CHAPEL HILL — It was the middle of the pandemic, and Marianne Maschal was exhausted.
Watching over three small children who were around at all hours of the day — while she cooked and cleaned — she sought some relief. One of the ways her family found that relief was through nature walks at nearby trails.
As an outdoor educator, Maschal would teach her kids about the native plants, what poison ivy looked like and the importance of being good stewards of the land they inherited.
When her three little ones returned to North Chatham Elementary School in 2021, masks still on to prevent the spread of Covid-19, she realized there was a need for that natural beauty at school, too.
“These kids need a nature walk,” Maschal said. “And we need to make it a really good one.”
That vision was realized on Saturday at the North Chatham “Trail-a-bration” as more than 40 volunteers came to the school — gardening tools in hand — to help mulch, weed and plant that nature trail. The school also officially cut the ribbon on the trail.
When completed, the Jaguar Trail at North Chatham Elementary will be four feet wide, and wrap around the entire campus, creating a one-mile loop for students, and the community to enjoy.
It was because of Maschal’s spark and desire for a vibrant outdoor space that the trail became a reality. Less than six months ago, the area beside the pickup and drop-off area at the entrance of the school was shrouded in wisteria, overgrown branches and ivy.
It looked more like the entrance to a forbidden forest than the entry to an outdoor education trail.
But Maschal could see it in her mind’s eye. She envisioned teachers preparing outdoor lessons on various types of local birds, children touching the plants with their own two hands and an adaptive trail space so that kids of all abilities could appreciate the magic of the outdoors.
She drew up a rough map of the potential trail and with some encouragement from the NCES Parent Teachers Association, Maschal applied for a $1,000 grant to begin the work. The grant covered machinery to come and clear out large patches of the wisteria.
When Maschal began walking in the future trail area she uncovered something unexpected: evidence of the past. She found old birdhouses, bridges and piles of stones.
“It was kind of like being an anthropologist,” Maschal said. “We discovered a nature trail that was already here.”
North Chatham was a K-8 school prior to the opening of Margaret Pollard Middle School in 2011. Dr. Janice Giles, NCES principal, said the trail had been used as the cross-country trail for the middle school team. But when the team left, so did the maintenance of the Jaguar Trail.
“Marianne has spent countless hours here and she is really transforming our school,” Giles said.
Rediscovering the trail, and making it into something new, has been a community effort of volunteers. Maschal visits the school at least three times per week and often brings other parents along with her to help prepare the trail.
“We’re doing this wild and crazy thing, but it’s really been quite magical,” Maschal said. “We learned how important nature was to our mental health, our healing, relationships and our community.”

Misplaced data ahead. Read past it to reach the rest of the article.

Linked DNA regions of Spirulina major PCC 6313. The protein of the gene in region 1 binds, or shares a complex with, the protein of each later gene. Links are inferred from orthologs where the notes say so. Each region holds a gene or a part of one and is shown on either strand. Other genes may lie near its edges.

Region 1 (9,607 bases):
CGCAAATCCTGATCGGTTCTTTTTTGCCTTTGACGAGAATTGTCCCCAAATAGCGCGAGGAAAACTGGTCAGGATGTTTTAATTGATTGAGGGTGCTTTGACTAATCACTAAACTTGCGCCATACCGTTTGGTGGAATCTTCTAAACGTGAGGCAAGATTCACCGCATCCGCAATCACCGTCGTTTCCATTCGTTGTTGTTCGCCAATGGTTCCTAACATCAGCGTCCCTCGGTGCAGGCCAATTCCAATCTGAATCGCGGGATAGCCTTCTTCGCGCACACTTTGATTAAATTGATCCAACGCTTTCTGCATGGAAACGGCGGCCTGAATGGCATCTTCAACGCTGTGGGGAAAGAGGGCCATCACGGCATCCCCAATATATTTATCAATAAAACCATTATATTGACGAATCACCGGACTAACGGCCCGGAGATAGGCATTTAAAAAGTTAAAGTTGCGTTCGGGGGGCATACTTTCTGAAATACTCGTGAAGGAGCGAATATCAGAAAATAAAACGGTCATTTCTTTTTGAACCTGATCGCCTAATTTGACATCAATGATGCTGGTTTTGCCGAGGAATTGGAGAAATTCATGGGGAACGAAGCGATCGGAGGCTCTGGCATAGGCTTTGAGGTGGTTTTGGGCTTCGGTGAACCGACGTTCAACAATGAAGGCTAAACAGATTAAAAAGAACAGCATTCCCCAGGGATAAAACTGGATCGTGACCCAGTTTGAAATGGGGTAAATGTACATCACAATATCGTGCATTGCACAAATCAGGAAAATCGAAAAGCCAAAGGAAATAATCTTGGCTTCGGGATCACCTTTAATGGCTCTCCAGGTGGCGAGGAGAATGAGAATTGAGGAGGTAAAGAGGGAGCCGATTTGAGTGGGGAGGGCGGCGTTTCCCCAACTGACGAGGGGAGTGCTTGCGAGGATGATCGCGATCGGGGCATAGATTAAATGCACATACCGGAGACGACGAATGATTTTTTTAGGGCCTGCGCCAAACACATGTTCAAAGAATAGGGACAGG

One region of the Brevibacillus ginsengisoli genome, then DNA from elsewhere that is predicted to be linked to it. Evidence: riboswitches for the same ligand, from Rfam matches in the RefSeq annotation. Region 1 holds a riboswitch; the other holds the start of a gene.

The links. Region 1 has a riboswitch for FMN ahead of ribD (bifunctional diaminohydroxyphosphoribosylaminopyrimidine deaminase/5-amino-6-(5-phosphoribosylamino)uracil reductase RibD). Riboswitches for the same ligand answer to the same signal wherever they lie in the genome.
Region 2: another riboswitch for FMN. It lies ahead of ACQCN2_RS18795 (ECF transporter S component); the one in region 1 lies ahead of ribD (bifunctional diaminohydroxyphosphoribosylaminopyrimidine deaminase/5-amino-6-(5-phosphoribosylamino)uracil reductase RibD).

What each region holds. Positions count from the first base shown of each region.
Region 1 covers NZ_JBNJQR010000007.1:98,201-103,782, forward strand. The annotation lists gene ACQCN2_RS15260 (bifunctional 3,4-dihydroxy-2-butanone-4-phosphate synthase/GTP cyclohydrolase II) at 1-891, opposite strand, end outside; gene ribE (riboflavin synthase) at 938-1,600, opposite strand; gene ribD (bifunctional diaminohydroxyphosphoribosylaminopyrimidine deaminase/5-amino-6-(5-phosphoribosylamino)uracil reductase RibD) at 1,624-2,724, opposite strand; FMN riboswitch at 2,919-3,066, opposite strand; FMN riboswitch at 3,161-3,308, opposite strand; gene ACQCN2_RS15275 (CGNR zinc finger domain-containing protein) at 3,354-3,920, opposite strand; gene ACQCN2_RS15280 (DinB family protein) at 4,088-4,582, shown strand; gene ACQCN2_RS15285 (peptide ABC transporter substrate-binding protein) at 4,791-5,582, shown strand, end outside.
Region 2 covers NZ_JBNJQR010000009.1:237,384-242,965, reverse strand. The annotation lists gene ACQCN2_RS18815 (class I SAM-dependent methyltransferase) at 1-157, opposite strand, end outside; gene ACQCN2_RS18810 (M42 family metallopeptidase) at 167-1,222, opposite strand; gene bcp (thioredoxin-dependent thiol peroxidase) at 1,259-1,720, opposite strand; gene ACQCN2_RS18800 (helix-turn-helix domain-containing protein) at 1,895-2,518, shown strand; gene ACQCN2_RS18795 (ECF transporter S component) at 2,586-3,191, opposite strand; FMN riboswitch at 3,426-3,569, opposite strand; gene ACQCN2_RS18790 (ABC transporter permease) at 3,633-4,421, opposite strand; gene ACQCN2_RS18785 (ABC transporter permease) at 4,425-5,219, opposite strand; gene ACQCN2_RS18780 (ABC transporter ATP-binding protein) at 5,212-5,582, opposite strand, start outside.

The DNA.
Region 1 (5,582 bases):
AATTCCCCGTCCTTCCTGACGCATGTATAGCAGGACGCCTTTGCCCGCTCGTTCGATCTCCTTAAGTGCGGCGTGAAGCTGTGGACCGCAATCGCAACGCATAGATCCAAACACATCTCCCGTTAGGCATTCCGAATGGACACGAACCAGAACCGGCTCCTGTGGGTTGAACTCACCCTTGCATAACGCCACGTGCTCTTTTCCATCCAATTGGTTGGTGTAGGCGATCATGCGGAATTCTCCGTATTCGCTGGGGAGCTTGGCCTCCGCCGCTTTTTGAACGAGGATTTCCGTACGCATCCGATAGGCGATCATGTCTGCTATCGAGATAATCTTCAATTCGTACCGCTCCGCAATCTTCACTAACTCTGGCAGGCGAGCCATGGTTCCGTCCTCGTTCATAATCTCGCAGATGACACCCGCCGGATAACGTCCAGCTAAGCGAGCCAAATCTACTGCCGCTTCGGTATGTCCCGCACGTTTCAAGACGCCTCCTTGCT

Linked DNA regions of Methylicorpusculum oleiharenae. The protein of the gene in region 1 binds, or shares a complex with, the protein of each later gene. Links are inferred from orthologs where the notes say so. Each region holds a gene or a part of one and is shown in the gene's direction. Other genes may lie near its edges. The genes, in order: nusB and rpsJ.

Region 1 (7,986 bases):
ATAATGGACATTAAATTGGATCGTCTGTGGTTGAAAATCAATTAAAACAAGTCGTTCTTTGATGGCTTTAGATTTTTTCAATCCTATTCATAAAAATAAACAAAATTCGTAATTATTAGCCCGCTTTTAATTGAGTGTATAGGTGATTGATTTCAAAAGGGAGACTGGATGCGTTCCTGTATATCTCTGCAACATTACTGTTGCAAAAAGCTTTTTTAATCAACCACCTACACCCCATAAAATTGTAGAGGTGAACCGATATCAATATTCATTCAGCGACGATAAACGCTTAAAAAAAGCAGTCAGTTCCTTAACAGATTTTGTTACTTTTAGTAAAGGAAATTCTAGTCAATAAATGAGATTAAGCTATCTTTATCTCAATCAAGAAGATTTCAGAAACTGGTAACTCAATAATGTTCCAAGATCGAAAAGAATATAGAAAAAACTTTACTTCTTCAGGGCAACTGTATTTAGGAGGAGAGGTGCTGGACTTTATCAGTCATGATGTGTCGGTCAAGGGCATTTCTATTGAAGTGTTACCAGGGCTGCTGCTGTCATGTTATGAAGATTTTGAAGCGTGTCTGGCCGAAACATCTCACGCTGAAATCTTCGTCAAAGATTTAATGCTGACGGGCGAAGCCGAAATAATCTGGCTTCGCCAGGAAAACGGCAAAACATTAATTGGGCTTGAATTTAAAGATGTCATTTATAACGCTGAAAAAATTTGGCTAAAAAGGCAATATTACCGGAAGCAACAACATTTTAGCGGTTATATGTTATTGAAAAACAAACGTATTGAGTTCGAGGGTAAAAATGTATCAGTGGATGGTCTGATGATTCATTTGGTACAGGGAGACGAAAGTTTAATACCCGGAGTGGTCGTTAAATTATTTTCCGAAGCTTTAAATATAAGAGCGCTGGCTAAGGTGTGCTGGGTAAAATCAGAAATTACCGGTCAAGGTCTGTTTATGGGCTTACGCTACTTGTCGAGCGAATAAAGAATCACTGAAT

She said the community that came together Saturday — fittingly, it was Earth Day — was a perfect example of the type of buy-in needed to make this space impactful for students when completed.
Volunteers from Fearrington Village, the Chatham County Democratic Party and other local church groups helped with a variety of tasks before a storm rolled in.
One of those volunteers was Vickie Atkinson, a neighbor of Maschal and a volunteer with the Chatham Democrats. She said she was in awe of the space students would have access to when the trail was completed.
“We actually vote at this school on Election Day,” Atkinson said. “So I think it’s important that we don’t just pester folks once every two years, but show we care about our community, and especially the children who will get to utilize this fabulous trail.”
The trail itself also features marks of the community. For example, the entrance to the Jaguar Trail is lined with plants donated by Rachel’s Native Plants, a new plant shop in Pittsboro. Chapel Hill Grit contributed an adaptive grit to make sure the trail is usable for people in wheelchairs, strollers and wagons.
“We’ve invested a lot in making sure it’s not just a nature trail, but making sure it’s a trail for everyone,” Maschal said. “That’s a priority. It’s important that people who are always shut off from nature are not shut out here.”
Saturday’s ribbon-cutting also came with an announcement of future opportunities for NCES. The trail was named a recipient of the North Carolina Schools Go Outside Grant. The funds, worth $10,000, will be used to purchase a variety of outdoor education materials for students including a greenhouse, sensory water tables and gardening equipment.
According to its website, Go Outside Grants provide North Carolina’s students access to the outdoors and opportunities for direct experience and to learn by doing.
Maschal said she has big intentions for integrating the new funds into outdoor education lessons. Her vision is to make NCES into a nature-friendly haven for students to learn about gardening, pick their own flowers and crops and find a deep appreciation for nature.
Along with the nature trail, Maschal also helps maintain a community garden on campus. Students tend to the garden during recess, where she teaches them about seeds and how to care for the soil.
Attendees Saturday had the chance to walk the Jaguar Trail, and no more than a quarter-mile in it becomes clear why a space like this can be so powerful. Several walkers remarked that it felt like they were in the deep woods — that sense of green serenity cleansing the soul. It was on that walk that others realized the relief that Maschal had envisioned all along.